ok — this is highly personal, and i didn’t expect to share it publicly. but i decided to post it, primarily because i wanted to get it down in words and stick it somewhere; and, also, because i try to have this blog be honest about personal stuff. it’s ridiculously long for a single post, but i’m not going to break it up.
Exploring my limitations and boundaries
Our exec team, lead by our consultant, did an exercise this past week on our retreat meant to explore the good and potentially-not-so-good aspects of our personalities. It was fascinating to watch each person go through the exercise (which took about 30 – 45 minutes each). We had six pieces of paper on the ground that we stood on while processing the different aspects of the experience, which gave it an other-worldly physicality. Really, the whole thing, in the words of one of the others, became very trance-like.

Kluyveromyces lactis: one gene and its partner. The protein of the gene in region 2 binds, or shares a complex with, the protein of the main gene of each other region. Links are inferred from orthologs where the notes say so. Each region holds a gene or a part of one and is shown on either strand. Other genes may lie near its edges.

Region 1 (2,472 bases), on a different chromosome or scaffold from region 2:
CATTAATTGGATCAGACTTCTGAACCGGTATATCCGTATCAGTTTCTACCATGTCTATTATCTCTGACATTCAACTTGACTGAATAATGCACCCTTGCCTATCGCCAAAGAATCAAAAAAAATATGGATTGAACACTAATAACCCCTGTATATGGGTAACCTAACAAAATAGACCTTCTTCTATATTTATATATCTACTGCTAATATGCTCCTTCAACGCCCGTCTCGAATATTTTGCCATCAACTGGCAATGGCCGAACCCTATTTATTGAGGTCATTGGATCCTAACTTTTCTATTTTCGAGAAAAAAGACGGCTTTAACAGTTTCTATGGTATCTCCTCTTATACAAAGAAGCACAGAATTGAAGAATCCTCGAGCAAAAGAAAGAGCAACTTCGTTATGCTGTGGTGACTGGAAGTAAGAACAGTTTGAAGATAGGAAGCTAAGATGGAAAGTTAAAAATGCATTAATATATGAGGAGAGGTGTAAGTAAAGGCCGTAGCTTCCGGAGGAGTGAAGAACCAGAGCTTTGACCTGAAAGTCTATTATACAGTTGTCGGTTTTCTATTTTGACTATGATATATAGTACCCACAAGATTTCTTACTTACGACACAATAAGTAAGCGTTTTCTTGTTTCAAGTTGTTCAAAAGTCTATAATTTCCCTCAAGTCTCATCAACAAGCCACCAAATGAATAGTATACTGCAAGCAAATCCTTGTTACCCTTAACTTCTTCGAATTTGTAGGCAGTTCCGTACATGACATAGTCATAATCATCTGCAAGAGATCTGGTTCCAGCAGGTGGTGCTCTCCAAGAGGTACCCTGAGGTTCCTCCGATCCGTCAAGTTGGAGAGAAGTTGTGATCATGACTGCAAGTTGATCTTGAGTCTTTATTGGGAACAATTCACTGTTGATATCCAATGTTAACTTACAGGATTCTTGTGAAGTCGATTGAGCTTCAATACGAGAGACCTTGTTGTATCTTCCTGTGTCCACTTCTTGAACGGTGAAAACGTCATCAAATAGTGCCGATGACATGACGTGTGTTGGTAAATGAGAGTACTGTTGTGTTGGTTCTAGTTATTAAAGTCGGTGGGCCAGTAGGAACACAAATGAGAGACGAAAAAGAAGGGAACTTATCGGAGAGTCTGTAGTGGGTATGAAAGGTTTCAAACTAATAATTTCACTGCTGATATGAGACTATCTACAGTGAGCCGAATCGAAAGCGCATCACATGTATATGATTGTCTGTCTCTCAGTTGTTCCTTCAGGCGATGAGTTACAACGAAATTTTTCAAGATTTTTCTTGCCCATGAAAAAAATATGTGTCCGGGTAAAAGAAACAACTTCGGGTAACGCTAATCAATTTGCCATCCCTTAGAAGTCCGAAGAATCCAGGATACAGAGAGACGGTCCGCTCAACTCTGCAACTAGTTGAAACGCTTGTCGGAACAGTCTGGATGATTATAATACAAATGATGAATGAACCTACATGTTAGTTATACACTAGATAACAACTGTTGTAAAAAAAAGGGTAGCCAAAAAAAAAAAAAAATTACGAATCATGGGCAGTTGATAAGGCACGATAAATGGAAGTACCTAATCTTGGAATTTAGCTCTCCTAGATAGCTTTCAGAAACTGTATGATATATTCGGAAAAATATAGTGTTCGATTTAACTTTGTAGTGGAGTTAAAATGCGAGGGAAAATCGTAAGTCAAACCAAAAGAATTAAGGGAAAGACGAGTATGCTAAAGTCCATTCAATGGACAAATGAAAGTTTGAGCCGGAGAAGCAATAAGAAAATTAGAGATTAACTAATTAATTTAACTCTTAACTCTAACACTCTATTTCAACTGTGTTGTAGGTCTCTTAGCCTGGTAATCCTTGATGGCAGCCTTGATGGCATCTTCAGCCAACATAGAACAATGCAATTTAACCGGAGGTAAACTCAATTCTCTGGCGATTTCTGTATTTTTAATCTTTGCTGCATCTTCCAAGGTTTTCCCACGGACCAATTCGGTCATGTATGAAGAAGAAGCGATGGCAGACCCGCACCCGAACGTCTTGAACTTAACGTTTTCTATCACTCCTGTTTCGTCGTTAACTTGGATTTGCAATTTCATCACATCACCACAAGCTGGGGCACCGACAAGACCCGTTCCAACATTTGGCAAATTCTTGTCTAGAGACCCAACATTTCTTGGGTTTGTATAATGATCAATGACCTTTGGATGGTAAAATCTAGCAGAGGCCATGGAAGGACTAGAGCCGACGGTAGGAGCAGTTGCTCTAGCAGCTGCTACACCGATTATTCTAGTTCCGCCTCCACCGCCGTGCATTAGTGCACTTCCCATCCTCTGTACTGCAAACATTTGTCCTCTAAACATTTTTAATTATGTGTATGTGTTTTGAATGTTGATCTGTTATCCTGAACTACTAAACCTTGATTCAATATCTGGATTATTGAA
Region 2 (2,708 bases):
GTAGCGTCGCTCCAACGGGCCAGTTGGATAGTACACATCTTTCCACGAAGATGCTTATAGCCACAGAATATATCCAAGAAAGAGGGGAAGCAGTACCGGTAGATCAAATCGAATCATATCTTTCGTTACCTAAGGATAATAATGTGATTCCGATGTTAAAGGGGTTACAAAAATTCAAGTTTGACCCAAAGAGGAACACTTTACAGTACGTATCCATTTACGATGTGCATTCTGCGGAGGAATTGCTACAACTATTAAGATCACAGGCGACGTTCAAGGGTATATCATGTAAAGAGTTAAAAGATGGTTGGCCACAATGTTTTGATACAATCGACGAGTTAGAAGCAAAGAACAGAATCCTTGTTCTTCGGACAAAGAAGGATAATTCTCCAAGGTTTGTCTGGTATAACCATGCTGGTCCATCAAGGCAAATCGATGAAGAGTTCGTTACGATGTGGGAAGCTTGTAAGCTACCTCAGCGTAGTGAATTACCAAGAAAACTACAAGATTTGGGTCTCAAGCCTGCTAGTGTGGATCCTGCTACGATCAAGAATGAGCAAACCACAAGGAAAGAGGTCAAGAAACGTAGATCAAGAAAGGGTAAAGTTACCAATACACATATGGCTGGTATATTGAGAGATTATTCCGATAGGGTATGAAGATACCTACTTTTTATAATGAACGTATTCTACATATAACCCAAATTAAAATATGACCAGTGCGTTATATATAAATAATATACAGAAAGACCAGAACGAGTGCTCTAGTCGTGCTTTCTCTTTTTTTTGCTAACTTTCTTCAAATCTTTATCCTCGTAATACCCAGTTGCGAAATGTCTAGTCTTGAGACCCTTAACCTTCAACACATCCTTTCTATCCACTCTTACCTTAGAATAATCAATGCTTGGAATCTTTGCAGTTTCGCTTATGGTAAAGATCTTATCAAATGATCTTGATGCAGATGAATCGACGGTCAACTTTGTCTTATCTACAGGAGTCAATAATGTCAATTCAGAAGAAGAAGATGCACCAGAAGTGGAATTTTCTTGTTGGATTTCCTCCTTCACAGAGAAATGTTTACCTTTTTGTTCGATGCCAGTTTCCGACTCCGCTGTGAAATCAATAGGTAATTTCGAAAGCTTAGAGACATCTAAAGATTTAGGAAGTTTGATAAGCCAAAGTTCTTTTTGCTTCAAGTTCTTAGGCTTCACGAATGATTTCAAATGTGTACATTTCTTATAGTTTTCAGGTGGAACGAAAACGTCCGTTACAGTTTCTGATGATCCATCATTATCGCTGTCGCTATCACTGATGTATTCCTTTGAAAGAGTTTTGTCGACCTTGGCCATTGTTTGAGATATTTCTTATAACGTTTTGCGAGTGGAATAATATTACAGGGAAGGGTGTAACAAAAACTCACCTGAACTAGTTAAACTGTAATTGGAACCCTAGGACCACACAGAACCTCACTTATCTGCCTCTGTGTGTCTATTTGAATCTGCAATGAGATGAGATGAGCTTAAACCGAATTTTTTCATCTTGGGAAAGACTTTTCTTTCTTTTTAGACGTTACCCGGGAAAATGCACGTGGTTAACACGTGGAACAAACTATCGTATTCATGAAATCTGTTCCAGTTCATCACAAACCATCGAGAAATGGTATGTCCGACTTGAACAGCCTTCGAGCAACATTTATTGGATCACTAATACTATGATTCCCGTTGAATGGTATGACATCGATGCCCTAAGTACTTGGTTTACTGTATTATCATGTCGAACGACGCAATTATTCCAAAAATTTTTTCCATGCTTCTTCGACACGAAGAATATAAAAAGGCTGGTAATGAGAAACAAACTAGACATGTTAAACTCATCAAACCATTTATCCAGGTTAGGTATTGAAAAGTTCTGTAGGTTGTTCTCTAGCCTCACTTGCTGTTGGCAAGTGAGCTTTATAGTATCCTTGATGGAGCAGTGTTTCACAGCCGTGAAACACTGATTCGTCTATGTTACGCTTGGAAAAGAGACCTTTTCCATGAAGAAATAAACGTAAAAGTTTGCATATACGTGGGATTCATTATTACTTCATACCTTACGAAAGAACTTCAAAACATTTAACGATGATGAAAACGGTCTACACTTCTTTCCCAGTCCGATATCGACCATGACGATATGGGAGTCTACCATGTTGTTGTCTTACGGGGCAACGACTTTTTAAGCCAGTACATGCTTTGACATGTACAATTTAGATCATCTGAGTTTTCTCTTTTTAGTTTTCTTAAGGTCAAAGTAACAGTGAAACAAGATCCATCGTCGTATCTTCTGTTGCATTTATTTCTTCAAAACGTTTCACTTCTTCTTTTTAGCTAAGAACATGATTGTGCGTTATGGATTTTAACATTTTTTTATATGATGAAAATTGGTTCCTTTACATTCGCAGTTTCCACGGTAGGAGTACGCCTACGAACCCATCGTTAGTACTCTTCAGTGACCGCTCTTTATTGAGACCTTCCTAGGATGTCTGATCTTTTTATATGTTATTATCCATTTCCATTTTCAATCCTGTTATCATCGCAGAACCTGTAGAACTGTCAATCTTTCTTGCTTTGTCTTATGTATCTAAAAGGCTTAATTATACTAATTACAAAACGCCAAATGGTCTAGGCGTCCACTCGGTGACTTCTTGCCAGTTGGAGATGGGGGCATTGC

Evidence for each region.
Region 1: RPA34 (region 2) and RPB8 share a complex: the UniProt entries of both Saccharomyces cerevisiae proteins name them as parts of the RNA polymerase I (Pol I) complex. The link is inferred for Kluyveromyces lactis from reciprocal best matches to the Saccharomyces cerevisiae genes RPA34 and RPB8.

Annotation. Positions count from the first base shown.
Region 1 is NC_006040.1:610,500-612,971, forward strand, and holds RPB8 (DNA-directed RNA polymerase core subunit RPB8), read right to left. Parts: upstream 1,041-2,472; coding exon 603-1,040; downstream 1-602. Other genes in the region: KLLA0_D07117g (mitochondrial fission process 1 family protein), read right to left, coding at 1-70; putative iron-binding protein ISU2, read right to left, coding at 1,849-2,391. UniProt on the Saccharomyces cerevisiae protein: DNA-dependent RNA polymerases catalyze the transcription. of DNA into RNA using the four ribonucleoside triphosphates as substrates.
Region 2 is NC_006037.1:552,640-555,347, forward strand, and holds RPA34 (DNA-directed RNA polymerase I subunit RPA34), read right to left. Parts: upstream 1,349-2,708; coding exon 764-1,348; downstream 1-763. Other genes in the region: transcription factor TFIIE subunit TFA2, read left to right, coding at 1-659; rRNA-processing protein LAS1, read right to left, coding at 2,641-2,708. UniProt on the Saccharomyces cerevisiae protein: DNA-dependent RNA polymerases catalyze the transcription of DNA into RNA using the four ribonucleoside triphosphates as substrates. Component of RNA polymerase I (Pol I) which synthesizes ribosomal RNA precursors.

(sidenote: that word I just used – trance – I was pleasantly surprised to hear the apostle peter say he was in a trance while praying, more than once, while I listened to the book of acts, via “the bible experience.” I say this because the anti-contemplative peeps seem to be very convinced that prayer should always be a extremely alert cognitive experience. They complain that prayer disciples like the jesus prayer, and other meditative prayers, are dangerously eastern, and not Christian, because they lead one into a trance. But there’s good ol’ Peter saying he was in a trance whilst praying. Love it. End sidenote.)
I don’t know how to import a chart, so I’m not sure how to explain how the squares were laid out, but I’ll take a crack at it: